The network of electric vehicle charging points in the UK is growing

The network of electric vehicle charging points in the UK is growing

While the interest in electric vehicles (EVs) grows, with over half of younger drivers saying they’re likely to go electric, one barrier for a lot of people is the perceived lack of available charging points.

In reality, as of July 2021, there were over 24,000 public electric vehicle charging devices in the UK. As the ban on the sale of petrol and diesel cars will come into force in 2030, the number of EVs on the road is likely to increase, as will the need for more charging points.

One potential solution is innovative ideas like the portable electric-car charger that’s set to launch in 2023.

Thankfully, the network of on-street EV charging stations is growing. As we reported, the EV Charging Action Plan for Wales will mean charging points every 20 miles on important transport networks across Wales by 2025.

Across the UK, there are plenty of plans to add new electric car charging points to the existing network. We’ve collected together a few examples to show how charging an electric car will become easier and “range anxiety” will be a thing of the past.

Government investment will mean 300,000 public chargers across the UK by 2030

On the 25th of March 2022, the UK government announced plans to boost the network of EV charging points.

The Department for Transport has pledged £1.6 billion to reach a target of 300,000 public chargers by 2030. That’s a tenfold increase on the current number and almost five times the amount of fuel pumps that are on our roads today.

The money will help to bring public charge points to communities across the UK. It will also boost projects like EV hubs and on-street charging, so those without driveways won’t miss out either.

Change in the law means all new homes and buildings will have an EV charger

In 2019, the government proposed plans for a new law that would mean all new-build houses would have an EV home charger. The plan also covers new buildings like supermarkets and workplaces.

As well as new homes and buildings, large-scale renovations of existing buildings with over 10 parking spaces would also be required to install electric car charging stations.

Set to be introduced in 2022, this change to the law could mean up to 145,000 extra charging points across England.

Photo showing a row of cars charging

New plans for EV charging points across the UK

Rushcliffe Borough Council in Nottinghamshire is opening a new solar-powered hub that could charge up to 100 electric vehicles a day.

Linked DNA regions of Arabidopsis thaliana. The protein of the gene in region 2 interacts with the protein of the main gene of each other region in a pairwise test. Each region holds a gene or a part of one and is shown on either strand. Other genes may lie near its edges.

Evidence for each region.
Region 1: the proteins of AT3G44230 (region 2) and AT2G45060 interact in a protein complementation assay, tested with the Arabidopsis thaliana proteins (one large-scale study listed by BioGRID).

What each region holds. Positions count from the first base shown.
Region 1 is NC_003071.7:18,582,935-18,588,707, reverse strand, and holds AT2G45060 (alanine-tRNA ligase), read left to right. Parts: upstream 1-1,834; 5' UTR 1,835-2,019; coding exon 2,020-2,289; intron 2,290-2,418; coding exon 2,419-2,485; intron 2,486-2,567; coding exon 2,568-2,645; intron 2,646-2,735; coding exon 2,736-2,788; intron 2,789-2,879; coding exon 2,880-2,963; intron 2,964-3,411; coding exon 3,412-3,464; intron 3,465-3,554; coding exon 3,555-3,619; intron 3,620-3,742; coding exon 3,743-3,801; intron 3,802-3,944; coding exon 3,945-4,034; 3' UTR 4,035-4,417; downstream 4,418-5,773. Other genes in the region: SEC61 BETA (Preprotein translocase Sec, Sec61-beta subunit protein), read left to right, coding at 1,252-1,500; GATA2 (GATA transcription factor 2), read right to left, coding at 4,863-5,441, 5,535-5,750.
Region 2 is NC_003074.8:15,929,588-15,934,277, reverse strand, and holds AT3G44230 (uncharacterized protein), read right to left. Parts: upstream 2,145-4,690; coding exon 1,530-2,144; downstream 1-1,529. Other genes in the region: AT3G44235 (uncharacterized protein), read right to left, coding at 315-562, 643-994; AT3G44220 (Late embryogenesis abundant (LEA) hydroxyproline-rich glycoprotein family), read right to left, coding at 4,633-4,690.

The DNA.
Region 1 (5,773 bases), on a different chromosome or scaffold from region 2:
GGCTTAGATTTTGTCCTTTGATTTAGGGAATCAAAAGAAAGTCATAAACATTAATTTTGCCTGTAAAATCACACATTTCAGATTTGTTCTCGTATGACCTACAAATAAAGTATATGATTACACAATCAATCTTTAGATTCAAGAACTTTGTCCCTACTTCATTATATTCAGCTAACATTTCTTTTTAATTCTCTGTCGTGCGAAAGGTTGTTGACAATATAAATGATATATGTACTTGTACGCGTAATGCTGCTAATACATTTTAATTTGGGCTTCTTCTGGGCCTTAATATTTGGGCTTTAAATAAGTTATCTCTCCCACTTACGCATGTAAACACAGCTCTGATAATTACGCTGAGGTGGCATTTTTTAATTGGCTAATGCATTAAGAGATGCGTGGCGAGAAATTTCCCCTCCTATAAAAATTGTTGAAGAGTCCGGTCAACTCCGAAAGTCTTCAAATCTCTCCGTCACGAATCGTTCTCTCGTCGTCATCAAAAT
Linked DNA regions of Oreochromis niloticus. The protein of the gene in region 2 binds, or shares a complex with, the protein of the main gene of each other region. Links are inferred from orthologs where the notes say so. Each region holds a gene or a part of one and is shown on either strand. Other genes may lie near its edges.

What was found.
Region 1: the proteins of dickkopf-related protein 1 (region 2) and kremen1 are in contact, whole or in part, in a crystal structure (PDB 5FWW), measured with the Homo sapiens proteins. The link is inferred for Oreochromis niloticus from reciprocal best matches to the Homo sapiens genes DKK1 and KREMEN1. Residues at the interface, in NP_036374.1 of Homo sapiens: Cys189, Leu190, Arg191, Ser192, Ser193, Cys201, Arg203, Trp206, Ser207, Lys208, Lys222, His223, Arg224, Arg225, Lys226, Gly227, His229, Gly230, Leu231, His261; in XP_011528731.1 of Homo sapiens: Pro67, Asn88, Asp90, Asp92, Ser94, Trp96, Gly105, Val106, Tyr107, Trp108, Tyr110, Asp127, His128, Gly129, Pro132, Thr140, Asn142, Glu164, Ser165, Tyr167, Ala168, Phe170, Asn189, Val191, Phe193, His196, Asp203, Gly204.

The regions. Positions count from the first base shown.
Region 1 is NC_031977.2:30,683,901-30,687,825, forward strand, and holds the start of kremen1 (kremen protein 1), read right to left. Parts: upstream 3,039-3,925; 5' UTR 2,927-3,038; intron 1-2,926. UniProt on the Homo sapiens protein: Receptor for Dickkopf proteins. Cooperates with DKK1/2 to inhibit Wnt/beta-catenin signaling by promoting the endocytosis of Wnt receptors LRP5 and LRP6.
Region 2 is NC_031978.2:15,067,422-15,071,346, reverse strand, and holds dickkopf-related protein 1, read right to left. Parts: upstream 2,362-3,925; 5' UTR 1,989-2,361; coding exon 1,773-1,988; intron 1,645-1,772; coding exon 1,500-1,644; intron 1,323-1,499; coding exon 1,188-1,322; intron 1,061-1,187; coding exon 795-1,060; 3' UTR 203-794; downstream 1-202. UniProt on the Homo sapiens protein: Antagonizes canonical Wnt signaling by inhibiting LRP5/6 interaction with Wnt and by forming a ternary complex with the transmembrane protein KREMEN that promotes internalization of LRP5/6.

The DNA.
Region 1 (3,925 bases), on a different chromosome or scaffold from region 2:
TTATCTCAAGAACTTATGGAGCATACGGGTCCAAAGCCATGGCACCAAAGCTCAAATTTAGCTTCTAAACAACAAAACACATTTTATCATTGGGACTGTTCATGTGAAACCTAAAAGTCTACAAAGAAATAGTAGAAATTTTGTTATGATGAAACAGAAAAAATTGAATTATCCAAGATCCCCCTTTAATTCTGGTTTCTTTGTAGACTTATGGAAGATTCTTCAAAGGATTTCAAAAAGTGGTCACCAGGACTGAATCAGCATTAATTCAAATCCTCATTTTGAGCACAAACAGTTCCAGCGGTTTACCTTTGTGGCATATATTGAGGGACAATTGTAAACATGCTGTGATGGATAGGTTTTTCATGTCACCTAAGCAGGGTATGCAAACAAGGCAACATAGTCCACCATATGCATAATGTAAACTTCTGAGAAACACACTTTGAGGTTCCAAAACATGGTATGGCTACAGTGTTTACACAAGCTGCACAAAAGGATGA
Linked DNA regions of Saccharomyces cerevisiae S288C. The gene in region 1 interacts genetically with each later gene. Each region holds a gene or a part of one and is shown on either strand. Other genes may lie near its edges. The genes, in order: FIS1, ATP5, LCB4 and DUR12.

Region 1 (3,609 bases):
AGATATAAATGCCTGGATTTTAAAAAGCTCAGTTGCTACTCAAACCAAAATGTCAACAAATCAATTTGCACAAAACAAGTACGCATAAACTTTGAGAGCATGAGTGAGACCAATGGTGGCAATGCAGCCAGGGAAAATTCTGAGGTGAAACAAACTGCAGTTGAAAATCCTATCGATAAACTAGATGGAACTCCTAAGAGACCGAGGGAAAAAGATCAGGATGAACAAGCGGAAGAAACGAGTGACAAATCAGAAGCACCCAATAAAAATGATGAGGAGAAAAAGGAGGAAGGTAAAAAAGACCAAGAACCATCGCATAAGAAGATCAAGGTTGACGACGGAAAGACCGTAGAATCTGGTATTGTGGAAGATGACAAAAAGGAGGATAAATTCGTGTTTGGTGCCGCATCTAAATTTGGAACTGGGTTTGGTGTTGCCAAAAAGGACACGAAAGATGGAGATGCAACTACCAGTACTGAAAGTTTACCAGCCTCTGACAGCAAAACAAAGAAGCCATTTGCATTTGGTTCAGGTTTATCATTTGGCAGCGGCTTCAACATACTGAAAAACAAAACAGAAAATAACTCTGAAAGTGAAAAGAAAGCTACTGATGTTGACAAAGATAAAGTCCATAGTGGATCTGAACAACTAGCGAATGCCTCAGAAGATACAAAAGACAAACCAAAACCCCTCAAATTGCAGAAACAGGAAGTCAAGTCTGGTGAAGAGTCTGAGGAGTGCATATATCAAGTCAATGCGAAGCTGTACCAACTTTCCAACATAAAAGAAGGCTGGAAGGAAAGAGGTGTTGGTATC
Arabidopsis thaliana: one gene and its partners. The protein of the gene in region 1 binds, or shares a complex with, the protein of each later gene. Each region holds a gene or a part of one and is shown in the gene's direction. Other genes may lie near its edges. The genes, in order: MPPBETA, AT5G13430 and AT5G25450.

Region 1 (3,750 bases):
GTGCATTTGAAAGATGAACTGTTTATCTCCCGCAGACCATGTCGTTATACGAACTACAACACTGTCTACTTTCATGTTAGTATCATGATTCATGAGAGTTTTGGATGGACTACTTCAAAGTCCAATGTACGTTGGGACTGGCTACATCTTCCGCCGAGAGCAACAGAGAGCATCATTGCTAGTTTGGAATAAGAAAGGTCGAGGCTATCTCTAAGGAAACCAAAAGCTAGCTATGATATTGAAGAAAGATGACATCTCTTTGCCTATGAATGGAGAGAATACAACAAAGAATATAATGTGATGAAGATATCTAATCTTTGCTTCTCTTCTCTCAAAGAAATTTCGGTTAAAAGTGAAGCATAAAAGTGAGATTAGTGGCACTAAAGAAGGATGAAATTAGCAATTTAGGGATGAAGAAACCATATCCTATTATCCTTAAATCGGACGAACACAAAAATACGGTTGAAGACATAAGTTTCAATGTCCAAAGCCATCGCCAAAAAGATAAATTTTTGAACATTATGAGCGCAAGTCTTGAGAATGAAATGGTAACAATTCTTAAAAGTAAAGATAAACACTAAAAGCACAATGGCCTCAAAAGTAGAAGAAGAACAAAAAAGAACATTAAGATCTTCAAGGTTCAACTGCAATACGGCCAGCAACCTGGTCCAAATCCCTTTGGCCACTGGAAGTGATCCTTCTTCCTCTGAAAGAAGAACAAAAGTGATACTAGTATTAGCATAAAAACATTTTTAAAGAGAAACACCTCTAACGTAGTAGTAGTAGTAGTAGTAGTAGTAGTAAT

London boroughs in Newham, Brent and Redbridge have teamed up with Uber to install 700 fast EV chargers. This is the first time that boroughs have worked directly with a ride-hailing company to install chargers on London’s streets. They’ll be Uber branded and available for everyone to use.

In March 2022, 82 residential on-street electric car charging stations went live across west and north Northamptonshire. Two councils partnered with Liberty Charge and Virgin Media O2 to launch the new charge points at 14 locations. This followed a similar scheme in February 2022, where 35 sites across Wandsworth will feature charging points that are able to charge 130 vehicles at any one time.

And Shell Recharge Solutions hit a milestone in February 2022 when they reached 10,000 public EV chargers across their UK network.

More EV charge points means happier EV drivers

An increase in the UK network of electric car charging points can only be a good thing. It will certainly help to ease any concerns that people might have about how far you can drive an electric car.

But this is just the start, you can expect to see further investment and an ever-growing network of EV charging stations on our streets.

If you want to find out more about how you can join the EV revolution, come and speak to the plug-in car experts at Nathaniel Cars.

You can fill in the “Ask our EV Experts” form, or pop into our Cardiff and Bridgend showrooms to see our range of electric cars for yourself.

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Weekly average consumption
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Total Miles Per Year: 52,500
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